Method of Processing

Effect on Nutrient Retention

How to Minimize Nutrient Loss

Air exposure and time

Enzymes present in foods and exposure to air can destroy nutrients, because as soon as the food is harvested, the food begins to slowly decompose.

Purchase fresh items in quantities that can be used as soon as possible.

Cut up foods only when ready to use.

Buy local produce to cut back on transport time and air exposure.

Temperature

Cooking helps kill bacteria, makes foods more appealing, and in some situations improves bioavailability of nutrients. But high temperatures for prolonged amounts of time can destroy some vitamins.

Use fast cooking methods like microwaving, steaming, or stir-frying.

Water

Minerals and water-soluble vitamins can leach into the water.

Don’t soak produce in water.

Limit the amount of water used to cook foods (e.g., steam vegetables rather than boil them).

Use cooking water in food preparation.

Canning

High temperatures may be used, which can destroy water-soluble vitamins, but commercial techniques usually use rapid heating, which helps to reduce nutrient loss.

Choose a variety of canned goods that don’t have added sugars or sodium to maximize nutrient density.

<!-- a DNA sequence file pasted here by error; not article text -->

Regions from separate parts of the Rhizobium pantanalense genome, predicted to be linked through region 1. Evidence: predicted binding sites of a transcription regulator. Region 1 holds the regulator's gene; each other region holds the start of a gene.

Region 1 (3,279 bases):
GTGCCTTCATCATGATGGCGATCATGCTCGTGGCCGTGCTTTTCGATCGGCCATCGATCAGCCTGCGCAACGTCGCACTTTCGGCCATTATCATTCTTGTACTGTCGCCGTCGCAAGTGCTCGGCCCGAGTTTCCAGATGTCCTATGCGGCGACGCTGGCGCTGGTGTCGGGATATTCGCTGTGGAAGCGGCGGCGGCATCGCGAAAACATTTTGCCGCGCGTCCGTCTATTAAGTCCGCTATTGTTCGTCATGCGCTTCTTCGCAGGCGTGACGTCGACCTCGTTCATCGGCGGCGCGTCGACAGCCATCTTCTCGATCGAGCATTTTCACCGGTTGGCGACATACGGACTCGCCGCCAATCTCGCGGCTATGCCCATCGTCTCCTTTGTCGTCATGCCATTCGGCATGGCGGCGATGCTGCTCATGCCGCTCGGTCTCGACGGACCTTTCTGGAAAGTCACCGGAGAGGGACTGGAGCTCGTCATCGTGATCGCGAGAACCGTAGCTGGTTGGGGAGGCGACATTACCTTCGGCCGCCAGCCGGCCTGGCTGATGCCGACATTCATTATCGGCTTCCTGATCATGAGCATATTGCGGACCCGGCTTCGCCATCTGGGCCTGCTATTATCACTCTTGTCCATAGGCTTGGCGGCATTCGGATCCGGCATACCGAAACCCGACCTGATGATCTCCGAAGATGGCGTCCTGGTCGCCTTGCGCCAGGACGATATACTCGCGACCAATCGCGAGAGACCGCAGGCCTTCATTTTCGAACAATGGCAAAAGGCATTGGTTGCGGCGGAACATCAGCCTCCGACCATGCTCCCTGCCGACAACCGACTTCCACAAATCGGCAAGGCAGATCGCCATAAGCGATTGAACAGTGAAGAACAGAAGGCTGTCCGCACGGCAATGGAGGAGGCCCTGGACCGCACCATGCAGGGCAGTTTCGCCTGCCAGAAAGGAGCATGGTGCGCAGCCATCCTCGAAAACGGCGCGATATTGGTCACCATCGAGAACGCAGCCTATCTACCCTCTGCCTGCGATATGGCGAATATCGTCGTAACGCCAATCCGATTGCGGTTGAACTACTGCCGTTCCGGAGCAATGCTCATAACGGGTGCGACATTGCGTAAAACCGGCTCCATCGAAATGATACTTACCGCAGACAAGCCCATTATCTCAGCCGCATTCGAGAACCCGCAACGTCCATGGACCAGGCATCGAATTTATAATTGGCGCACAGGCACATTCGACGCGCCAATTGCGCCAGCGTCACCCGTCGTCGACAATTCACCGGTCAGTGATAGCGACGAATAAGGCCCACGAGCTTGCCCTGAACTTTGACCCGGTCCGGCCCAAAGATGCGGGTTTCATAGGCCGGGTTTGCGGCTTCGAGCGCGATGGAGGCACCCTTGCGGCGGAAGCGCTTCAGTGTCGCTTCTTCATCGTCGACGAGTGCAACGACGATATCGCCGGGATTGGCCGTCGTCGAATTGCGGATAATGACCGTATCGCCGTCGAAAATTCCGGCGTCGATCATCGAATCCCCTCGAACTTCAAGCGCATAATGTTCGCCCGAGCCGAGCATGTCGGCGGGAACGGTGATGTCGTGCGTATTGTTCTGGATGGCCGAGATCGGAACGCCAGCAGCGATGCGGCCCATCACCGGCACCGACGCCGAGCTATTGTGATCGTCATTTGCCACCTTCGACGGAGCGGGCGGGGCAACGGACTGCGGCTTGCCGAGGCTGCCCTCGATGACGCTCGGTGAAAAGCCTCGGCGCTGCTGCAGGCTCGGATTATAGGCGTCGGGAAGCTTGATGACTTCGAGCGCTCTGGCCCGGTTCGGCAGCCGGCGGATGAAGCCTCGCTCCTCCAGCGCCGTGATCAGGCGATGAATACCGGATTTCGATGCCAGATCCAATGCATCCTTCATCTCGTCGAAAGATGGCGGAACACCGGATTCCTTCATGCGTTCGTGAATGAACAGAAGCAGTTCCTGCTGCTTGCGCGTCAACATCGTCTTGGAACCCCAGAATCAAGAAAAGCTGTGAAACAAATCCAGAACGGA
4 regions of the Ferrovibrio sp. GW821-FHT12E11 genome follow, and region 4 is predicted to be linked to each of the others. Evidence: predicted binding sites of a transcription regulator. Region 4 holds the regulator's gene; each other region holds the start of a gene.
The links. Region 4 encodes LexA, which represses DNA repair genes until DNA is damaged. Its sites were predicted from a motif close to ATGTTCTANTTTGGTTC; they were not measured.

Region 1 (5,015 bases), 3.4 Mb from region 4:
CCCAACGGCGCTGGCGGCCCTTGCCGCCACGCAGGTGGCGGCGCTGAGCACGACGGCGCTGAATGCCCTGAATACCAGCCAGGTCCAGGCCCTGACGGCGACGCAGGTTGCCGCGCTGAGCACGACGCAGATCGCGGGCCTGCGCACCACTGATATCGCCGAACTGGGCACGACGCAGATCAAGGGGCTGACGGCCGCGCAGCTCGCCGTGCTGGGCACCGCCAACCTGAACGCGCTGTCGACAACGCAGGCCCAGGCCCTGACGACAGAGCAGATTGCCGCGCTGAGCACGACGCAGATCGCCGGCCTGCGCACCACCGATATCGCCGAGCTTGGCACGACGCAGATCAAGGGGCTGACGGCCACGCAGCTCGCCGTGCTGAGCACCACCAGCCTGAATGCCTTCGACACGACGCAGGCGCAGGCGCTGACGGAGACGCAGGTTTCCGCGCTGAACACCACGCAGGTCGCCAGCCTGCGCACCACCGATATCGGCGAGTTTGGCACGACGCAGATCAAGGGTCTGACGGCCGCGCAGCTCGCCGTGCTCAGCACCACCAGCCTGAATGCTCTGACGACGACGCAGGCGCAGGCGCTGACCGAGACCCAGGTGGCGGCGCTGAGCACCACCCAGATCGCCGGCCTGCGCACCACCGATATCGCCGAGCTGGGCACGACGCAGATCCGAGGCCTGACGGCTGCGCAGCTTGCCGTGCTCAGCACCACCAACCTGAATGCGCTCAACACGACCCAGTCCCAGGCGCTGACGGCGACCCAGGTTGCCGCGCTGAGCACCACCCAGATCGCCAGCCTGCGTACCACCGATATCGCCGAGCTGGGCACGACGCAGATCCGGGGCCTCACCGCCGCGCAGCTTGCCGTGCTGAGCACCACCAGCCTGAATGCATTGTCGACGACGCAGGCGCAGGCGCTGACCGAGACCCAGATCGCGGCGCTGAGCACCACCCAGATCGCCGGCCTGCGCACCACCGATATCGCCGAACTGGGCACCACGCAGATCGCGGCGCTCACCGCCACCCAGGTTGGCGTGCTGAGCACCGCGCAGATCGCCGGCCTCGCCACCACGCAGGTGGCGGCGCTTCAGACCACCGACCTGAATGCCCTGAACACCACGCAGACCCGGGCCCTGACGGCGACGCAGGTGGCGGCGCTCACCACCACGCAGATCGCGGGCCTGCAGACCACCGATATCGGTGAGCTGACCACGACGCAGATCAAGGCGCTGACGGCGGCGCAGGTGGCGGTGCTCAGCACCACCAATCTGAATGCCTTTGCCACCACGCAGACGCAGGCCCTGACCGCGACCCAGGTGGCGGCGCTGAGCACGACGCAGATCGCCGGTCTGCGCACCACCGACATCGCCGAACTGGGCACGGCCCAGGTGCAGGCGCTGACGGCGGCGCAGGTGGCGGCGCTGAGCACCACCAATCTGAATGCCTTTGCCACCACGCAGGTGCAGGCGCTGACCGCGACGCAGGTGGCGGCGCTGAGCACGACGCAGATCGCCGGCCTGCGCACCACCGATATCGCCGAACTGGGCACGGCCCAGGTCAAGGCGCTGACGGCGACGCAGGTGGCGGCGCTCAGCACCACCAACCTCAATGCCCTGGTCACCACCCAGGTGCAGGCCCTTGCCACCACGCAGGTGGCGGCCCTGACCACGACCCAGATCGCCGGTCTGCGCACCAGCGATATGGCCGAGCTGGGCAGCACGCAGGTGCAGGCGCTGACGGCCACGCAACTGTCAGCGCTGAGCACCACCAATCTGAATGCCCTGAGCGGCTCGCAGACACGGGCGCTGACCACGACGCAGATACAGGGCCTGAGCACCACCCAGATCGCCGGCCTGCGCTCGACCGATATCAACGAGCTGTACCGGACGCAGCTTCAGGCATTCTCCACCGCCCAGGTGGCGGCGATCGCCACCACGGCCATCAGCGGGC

Freezing

Freezing does not reduce nutrient content, but if foods are blanched prior to freezing it may slightly reduce levels of water-soluble vitamins.

Choose a variety of frozen goods that don’t have added sugars, syrups, or sauces to maximize nutrient density.

Refining of grains

Many B vitamins, minerals, and phytochemicals, as well as fiber, are lost when whole grains are refined.

Choose whole grains whenever possible.

Table 8.2. The effects of processing on nutrient retention.1

There is a notable exception to the effects of processing described here. In contrast to most vitamins, the bioavailability of beta-carotene, a precursor to vitamin A, and similar phytochemicals called carotenoids is actually increased by the cooking process, because cooking, chopping, and homogenizing releases carotenoids from the plant matrix. Thus, cooked carrots can be a better source of vitamin A than raw carrots. However, overcooking transforms some of the carotenoids into inactive products, and in general it is best to chop and lightly steam vegetables containing carotenoids to maximize their availability from foods.

Vitamin Synthesis in the Body

In addition to getting vitamins from the foods we eat, there are some vitamins that can be synthesized in the body. There are two ways the body can make vitamins: certain vitamins can be made from a provitamin, or a precursor substance that can be converted into the active form of a vitamin; other vitamins can be synthesized by bacteria living in the intestinal tract.